Friday, April 21, 2017

Grand Pacific Open - 2017

Ghosts, spiders and odd plagues

The Grand Pacific Open, British Columbia's largest chess tournament, took place in the Hotel Grand Pacific, Victoria, on 14-17 April 2017.  The main event has been a 6 round FIDE rated Swiss with $5,000 in prizes.  Brian Raymer, Paul Leblanc, Roger Patterson have done a great job organizing this event.

Naomi has played in the top section and placed in the middle of the Final Standings, befitting her chess rating rank. She has shared the 2nd/3rd Top Women CA$90 prize sponsored by Goddess Chess.  Not bad.

We traveled to Victoria many times in the past, and always loved it: 2009 road trip, 2014 Grand Pacific Open (a Chess Travel blog post), 2015 Grand Pacific Open.

Victoria is one of those places you come back every time to discover something new on top of old memories and familiar places.  It occupies a special place in our hearts.  A favorite travel spot.

Day 1: Victoria Clipper, Bug Zoo, Round 1

To get there, in the past we always took a ferry: either Port Angeles - Victoria (with or without car), or Anacortes - Sidney, or Tsawwassen - Swartz Bay.  This time we decide to live large and pay up for the Victoria Clipper.

As we sail into Victoria's Inner Harbor, my smartphone's camera does blank.  This wouldn't be unusual, since my smartphone's screen needs to be literally warm in order to work.  I habitually press it against my skin, to use body warmth for reanimation, as usual.  Only this time the trick doesn't work!  The device seems to have died, finally, after half a year of daily agony.  That's the First Plague.

We get the room at the fabled Hotel Grand Pacific, and head straight to the Bug Zoo.  There, our amazing guide Jeanine shows each insect (or, more precisely, arthropod) with indefatigable enthusiasm.  This needs to be seen:

Day 2: Legislature, Round 2, Miniature World, Round 3, Ghostly Walks

In the morning, on our way to the Miniature World we pass a quiet and well-organized demonstration of Venezuelan dissidents on the steps of the British Columbia Legislature.  

The Miniature World initially feels a bit claustrophobic and noisy, with tight spaces, voice recordings in loops, and kids running around.  It takes time to adjust.  The experience is both slightly tiresome and very rewarding.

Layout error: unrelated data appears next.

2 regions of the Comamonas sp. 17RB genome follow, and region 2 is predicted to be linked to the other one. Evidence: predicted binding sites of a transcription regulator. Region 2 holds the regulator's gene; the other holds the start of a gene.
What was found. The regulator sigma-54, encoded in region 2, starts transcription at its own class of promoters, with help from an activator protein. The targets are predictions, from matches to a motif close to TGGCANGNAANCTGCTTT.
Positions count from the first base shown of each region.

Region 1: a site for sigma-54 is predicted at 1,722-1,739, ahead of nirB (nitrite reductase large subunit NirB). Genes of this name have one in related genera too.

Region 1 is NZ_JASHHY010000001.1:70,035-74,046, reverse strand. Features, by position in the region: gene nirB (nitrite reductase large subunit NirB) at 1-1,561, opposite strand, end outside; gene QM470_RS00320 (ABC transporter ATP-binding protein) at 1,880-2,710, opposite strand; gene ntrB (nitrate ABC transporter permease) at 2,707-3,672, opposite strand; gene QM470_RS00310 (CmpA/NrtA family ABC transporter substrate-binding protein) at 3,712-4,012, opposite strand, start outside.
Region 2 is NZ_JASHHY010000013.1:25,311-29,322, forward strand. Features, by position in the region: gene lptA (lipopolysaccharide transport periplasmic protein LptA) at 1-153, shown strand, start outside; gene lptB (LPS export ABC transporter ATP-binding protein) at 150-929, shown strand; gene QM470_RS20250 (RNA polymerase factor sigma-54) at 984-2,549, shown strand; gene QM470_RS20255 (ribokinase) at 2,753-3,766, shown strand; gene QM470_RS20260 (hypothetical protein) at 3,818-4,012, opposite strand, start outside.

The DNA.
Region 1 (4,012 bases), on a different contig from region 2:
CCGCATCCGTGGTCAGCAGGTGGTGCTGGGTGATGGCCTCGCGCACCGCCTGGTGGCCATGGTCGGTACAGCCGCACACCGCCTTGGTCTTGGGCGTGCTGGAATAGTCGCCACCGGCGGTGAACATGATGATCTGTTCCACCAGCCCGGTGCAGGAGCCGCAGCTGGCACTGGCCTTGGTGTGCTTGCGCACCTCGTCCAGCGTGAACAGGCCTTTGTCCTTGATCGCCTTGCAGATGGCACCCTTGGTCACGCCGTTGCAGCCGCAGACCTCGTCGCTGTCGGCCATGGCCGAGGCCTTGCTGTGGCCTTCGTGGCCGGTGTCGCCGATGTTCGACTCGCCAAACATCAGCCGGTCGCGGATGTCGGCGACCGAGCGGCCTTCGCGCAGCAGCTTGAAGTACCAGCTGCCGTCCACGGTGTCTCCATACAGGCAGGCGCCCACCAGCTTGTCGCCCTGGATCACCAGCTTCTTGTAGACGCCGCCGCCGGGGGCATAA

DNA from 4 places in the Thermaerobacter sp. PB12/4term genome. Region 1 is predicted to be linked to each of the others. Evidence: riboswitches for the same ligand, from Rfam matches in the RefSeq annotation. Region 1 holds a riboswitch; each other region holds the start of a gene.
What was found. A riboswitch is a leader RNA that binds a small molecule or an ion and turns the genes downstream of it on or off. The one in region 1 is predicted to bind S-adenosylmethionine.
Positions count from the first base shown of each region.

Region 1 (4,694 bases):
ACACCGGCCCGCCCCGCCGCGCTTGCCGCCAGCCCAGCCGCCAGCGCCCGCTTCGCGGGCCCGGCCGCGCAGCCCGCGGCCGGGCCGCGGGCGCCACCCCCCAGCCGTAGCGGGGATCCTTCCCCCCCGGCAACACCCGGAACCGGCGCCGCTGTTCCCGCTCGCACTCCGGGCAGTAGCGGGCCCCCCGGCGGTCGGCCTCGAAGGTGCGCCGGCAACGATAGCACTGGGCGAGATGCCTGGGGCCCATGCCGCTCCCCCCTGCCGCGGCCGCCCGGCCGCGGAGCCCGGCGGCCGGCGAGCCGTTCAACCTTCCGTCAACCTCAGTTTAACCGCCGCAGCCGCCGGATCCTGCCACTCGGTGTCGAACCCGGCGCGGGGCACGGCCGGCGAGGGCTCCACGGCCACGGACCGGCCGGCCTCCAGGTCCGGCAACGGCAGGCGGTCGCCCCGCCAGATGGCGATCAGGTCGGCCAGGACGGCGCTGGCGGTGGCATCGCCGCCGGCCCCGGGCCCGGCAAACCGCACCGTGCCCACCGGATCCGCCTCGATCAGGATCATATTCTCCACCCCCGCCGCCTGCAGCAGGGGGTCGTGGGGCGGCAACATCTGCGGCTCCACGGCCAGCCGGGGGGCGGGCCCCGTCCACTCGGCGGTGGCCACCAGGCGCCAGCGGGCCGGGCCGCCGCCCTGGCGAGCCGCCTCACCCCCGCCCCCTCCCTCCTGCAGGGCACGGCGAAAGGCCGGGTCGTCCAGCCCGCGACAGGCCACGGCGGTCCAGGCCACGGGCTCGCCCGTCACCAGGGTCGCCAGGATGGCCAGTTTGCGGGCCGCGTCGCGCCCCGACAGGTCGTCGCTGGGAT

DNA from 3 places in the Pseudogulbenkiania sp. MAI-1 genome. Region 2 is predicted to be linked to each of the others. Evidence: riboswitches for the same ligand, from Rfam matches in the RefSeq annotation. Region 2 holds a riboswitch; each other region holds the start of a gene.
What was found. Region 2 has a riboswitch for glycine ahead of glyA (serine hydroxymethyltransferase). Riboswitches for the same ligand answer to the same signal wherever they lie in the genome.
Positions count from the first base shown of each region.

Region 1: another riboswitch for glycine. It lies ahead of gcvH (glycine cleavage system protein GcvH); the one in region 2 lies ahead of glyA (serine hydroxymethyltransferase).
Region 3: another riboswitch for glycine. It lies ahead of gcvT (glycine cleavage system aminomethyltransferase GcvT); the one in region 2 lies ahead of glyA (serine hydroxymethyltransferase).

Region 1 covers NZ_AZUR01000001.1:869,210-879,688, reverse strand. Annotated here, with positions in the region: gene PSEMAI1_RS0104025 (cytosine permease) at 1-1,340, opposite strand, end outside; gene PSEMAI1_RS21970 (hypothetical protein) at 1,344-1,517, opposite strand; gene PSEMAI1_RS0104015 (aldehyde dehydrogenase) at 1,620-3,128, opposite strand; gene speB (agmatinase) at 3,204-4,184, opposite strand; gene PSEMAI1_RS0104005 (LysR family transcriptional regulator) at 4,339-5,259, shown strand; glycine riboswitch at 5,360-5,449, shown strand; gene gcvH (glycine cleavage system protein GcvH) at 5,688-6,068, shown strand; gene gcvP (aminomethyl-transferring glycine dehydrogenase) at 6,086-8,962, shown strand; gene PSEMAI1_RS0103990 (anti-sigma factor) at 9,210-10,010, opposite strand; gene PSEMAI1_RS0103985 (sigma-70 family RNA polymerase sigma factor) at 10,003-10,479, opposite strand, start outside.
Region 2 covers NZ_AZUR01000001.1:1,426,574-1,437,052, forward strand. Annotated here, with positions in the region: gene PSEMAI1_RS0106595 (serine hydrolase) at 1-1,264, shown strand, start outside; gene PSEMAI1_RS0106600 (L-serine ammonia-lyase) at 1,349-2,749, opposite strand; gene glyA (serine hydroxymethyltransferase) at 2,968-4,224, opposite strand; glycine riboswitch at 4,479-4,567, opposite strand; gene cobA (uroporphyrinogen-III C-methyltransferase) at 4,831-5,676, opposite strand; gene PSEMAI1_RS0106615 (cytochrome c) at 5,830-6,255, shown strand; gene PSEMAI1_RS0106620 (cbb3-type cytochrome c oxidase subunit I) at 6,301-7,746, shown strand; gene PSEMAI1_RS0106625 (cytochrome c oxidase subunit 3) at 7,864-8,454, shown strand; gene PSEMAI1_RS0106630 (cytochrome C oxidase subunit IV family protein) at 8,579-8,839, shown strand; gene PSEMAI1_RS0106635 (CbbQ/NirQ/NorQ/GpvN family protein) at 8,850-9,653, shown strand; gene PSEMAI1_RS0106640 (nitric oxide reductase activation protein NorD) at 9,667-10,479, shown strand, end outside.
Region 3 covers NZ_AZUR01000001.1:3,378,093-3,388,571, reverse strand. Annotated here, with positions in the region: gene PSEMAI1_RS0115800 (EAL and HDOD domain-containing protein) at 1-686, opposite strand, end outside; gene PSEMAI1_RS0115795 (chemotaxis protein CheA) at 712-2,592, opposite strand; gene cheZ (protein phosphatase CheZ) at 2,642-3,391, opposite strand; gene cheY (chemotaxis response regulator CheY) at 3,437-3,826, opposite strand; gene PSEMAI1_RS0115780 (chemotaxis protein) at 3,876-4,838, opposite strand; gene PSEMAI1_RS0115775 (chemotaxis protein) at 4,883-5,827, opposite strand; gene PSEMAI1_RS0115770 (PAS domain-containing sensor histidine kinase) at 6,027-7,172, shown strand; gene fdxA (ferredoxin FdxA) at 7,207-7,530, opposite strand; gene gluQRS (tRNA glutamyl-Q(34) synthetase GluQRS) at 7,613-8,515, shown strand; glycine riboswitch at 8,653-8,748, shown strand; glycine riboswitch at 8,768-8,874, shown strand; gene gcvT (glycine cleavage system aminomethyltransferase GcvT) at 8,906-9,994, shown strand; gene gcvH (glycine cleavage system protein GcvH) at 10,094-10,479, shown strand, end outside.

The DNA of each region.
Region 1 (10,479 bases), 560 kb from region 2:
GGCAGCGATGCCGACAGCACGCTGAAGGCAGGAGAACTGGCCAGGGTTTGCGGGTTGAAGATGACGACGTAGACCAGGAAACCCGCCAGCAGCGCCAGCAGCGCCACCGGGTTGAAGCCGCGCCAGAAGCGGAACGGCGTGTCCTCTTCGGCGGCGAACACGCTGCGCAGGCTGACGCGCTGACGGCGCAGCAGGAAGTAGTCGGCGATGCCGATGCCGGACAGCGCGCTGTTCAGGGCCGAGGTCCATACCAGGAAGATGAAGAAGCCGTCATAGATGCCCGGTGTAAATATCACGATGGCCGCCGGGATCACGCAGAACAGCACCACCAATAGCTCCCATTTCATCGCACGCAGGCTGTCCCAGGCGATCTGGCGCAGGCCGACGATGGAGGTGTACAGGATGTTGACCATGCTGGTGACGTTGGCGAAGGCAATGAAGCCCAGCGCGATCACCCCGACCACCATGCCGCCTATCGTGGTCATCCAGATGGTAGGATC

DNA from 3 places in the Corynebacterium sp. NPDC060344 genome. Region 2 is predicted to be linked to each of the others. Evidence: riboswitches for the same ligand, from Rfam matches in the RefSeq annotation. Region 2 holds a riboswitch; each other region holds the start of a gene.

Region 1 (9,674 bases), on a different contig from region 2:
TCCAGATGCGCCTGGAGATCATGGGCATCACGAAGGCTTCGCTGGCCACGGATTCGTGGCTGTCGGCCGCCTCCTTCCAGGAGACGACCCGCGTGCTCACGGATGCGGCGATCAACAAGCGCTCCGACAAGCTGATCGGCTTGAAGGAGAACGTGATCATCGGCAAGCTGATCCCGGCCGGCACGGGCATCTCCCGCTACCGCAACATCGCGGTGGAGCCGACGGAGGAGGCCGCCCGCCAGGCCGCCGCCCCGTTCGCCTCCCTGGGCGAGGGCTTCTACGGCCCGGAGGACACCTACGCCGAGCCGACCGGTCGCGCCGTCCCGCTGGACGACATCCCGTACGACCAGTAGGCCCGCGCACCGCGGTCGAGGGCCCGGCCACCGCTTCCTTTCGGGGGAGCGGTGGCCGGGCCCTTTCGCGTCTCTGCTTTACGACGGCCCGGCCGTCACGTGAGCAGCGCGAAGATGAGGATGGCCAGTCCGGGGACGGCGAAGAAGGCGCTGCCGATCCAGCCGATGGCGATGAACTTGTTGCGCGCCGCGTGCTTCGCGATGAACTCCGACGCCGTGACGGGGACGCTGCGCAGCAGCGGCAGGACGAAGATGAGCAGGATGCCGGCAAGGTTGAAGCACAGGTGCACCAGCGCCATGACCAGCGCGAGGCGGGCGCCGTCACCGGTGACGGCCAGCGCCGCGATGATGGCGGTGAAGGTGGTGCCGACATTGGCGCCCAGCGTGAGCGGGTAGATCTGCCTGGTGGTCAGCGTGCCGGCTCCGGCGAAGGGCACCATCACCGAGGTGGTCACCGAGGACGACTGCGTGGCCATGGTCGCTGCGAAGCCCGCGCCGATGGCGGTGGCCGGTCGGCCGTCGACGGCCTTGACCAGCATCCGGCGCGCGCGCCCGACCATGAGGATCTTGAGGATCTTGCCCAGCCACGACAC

The miniature displays are fantastic.  Meticulous, masterful work done over many years.  They are organized by category: war history, frontier, Canada, castles, dollhouses, London, circus, Camelot.  Take a look:

At night we go for the Ghostly Walks tour with a guide who might one day become a great comic actress.  It's a riot.  Her stories about the unfortunate dead and the ghastly ways they become ghosts resonate with the crowd.

Later that night my Surface tablet dies.  It has been my favorite nighttime e-reader.  The flipback keyboard stand allowed to read hands-free.  This is no joke, the place is definitely cursed!  That's the Second Plague.

Day 3: Round 4, Churches, Round 5, Fisherman's Wharf

This being Easter Sunday, we go for a walking tour of Victoria's churches.  We discover many impressive neo-gothic buildings proudly shown off by each confession.  Victoria's synagogue is the oldest one in Canada.  In the evening, we go to see the picturesque floating houses at Fisherman's Wharf. Click on the link:

The Third Plague: Luda's fancy Google Project Fi Nexus 6P smartphone goes into the infamous boot loop.  We call support, they send an email with a 72-hour link to replacement, but it will only work back in the US.

Day 4: Round 6, Abkhazi Garden, Beacon Hill Park

The Abkhazi Garden turns out to be the hidden gem of Victoria, with a deeply compelling background love story.  

She was an English girl born in Shanghai, he was the last prince of Abkhazia, on the Black Sea.  She was adopted by rich aristocrats, his mother ran away with him into exile while his father was shot by the Bolsheviks.  They met in Paris in 1922 and fell in love, but he was penniless and her mother considered it a mésalliance.  During WWII she was interned by Japanese in China, he was interned by Germans in France.  They lost track of each other.  After the war, she moved to San Francisco and then bought a rocky plot in Victoria for $1800. He moved to New York and found her from the ship manifest.  They married a quarter century after they first met, and together Mr and Mrs Abkhazi created this beautiful exquisite garden.

There we meet the resident docent Joe Harvey, a botanist and geneticist, who tells us about all this, and about the special Bella Bella magnolia he bred:

After the last round, we take Naomi to the Beacon Hill Park and show her the flowers and the peacocks that made a lasting impression during our 2014 visit.  

We sail from Victoria knowing that we'll return.

P.S. Back home, my smartphone and Surface have miraculously revived, and Luda's smartphone replacement should be arriving soon.  The Odd Plagues are gone!


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